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Dining

Find a tasty education in Filipino food at Max’s

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Start with fried chicken, then explore more exotic fare of the Philippines at this new-to-Vegas family restaurant.
Photo: Steve Marcus

The cuisine of the Philippines shouldn’t be one of the most distant, exotic or under-represented types of food in Las Vegas, but that’s the way it seems. Last year the Las Vegas Sun reported the Filipino population in Clark County is more than 86,000. And while there are Filipino restaurants sprinkled around the Valley, they don’t attract much interest from non-Filipino eaters who are more likely to experiment with other Asian or Latin cuisines. Maybe the arrival of Max’s will change that.

Newly opened in a former Lone Star Steakhouse across the street from the Clark County Library, Max’s is a long-successful family restaurant chain from the Philippines that has expanded to California and, in recent years, taken hold in other North American cities like New Jersey and Ontario, as well as the Hawaiian islands. It specializes in fried chicken, which is always good news to me, and plenty of other hearty, homey dishes that look and taste like they were prepared in a friend’s home. This makes sense; every time I’ve asked any local where to find the best Filipino food in town, the answer is always the same: “My house.”

Max’s incredibly crispy, non-breaded fried chicken is the perfect portal into this soulful, satisfying cuisine. A half-chicken combo meal ($11.95) is a ton of food, all the best parts of the bird with soup or salad, rice or fries and a caramel bar for dessert.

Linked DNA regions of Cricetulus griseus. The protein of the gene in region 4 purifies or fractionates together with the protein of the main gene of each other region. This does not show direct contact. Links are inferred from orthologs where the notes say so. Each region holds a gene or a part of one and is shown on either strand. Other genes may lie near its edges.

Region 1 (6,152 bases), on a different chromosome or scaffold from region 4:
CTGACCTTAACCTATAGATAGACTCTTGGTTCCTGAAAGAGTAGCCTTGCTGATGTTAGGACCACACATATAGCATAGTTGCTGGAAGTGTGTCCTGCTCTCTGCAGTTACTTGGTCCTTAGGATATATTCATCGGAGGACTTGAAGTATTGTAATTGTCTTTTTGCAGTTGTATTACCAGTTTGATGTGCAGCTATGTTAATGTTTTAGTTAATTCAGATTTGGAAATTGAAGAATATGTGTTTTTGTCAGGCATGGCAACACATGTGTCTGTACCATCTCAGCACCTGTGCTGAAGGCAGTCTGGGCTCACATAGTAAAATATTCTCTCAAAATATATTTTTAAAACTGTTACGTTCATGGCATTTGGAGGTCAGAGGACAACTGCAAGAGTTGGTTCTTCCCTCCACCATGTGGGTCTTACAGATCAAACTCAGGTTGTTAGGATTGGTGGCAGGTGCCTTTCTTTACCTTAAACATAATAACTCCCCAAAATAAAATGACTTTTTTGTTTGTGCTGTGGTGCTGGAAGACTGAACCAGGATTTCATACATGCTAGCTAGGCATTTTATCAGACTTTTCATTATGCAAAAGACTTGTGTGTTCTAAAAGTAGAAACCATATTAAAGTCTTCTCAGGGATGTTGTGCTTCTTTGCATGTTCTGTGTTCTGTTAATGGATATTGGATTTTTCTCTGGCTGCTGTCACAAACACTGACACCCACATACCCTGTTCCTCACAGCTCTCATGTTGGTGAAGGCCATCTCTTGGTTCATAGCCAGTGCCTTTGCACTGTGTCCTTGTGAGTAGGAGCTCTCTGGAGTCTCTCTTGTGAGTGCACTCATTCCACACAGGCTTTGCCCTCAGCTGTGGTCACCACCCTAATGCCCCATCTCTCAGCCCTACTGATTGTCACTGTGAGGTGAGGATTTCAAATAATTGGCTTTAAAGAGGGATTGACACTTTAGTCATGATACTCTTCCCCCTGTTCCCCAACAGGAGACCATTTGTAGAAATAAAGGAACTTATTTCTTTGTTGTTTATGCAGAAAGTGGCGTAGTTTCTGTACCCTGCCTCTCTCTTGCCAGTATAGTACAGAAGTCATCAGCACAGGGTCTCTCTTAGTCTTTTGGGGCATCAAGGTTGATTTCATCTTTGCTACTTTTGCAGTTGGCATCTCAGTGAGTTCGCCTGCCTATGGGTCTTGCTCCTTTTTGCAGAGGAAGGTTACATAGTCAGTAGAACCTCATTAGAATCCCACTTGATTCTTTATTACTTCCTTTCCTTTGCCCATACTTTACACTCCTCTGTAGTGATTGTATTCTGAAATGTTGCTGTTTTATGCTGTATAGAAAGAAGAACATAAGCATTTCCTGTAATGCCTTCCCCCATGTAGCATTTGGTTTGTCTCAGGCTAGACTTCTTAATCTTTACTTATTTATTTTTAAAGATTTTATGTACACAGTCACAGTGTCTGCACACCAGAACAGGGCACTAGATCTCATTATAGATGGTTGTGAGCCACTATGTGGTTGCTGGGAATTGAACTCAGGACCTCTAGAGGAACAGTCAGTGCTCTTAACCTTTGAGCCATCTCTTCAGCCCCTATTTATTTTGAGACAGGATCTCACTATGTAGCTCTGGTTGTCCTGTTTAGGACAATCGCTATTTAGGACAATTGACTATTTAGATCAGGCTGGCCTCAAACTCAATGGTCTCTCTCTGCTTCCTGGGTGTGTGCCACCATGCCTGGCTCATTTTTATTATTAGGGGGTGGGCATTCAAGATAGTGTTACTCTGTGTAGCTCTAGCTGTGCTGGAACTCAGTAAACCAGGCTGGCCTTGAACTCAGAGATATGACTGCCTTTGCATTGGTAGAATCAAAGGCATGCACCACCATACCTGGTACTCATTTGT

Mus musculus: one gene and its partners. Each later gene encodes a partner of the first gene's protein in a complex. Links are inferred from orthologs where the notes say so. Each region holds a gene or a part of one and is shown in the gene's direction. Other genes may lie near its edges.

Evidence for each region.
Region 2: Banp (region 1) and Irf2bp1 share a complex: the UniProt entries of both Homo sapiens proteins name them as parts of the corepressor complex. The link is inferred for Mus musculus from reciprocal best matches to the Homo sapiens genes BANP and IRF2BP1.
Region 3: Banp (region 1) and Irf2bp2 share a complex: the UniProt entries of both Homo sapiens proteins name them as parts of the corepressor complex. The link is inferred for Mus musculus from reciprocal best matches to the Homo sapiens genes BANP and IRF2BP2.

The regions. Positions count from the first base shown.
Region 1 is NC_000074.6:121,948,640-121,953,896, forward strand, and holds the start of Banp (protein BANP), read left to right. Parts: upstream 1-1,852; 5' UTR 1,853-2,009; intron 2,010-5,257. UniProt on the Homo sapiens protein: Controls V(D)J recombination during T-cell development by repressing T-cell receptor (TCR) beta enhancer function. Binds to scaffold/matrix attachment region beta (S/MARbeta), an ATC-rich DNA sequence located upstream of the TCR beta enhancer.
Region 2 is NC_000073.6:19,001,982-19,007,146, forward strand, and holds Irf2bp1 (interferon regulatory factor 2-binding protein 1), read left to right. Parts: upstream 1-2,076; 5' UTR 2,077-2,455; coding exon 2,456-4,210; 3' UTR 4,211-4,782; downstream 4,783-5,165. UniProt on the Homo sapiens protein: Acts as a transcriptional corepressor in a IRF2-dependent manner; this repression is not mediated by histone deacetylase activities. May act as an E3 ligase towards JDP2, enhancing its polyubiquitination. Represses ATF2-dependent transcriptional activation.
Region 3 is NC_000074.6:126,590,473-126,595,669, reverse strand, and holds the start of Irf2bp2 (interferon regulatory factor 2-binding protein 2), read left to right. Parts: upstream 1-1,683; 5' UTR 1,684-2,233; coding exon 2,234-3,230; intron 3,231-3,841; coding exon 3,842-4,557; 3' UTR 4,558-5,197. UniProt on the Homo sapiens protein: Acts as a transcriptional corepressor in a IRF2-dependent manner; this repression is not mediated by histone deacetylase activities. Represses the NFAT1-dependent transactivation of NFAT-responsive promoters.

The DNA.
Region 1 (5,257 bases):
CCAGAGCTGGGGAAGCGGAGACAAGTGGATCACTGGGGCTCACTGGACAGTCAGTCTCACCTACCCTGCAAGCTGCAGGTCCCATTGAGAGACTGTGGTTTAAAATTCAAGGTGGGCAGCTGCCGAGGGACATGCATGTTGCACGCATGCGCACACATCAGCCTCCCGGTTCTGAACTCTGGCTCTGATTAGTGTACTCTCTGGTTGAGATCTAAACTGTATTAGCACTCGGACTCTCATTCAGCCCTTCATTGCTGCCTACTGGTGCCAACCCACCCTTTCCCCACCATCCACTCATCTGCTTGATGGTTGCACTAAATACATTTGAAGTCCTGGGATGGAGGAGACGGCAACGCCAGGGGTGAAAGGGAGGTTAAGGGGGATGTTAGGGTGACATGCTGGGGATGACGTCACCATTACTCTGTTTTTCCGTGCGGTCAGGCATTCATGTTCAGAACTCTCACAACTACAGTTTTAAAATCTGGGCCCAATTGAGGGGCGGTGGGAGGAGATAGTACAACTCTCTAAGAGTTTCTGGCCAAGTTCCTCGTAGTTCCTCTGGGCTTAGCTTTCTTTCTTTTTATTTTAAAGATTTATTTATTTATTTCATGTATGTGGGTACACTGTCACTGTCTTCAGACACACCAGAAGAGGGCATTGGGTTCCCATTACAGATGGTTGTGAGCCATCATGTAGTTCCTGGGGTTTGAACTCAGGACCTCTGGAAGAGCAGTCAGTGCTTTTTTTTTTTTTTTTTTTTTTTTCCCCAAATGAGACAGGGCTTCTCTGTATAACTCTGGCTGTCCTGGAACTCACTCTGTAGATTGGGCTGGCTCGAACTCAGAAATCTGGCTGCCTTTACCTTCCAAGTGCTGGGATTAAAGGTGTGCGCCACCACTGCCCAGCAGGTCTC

Max's crunchy lechon kawali pork belly.

My experience with Filipino food is minimal, but what I’ve absorbed at Max’s feels like a funked-up version of Hawaiian food. You’ve got your delicious fried proteins, like crunchy, fatty lechon kawali pork belly ($12.95), and then you’ve got your simple carbo-sides like the vaguely Chinese pancit canton ($8.95), egg noodles with vegetables, shrimp and other stuff. The funky difference is that the other stuff might include chicken livers or gizzards. There’s daing na bangus ($12.95), fried milkfish in vinegar and garlic, and kare kare ($13.95-$21.95), a thick peanut stew with oxtail, pork hocks and peppery, almost sweet annatto.

There is a rough-edged quality to this food that’s not for everyone, I suppose, but this kind of simplicity makes me want to eat more and more. Rich with tamarind, the sour and savory soup sinigang won me over a bit more with each bite, thanks to giant floating chunks of bok choy, whole chili peppers and juicy head-on, shell-on shrimp. It’s clumsy, but it’s good.

If it’s too adventurous, take refuge at dessert with icy halo-halo ($5.50), a shaved ice-condensed milk hybrid with all manner and color of fruity, fun toppings. I’m not sure who’s going to eat at Max’s, but anyone could enjoy this wild frozen treat.

Max’s 1290 E. Flamingo Road, 433-4554. Sunday-Thursday, 11 a.m.-9 p.m.; Friday & Saturday, 11 a.m.-10 p.m.

Tags: Dining
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Brock Radke is Las Vegas Weekly's food editor and author of the Strip-focused column The Incidental Tourist. He has written ...

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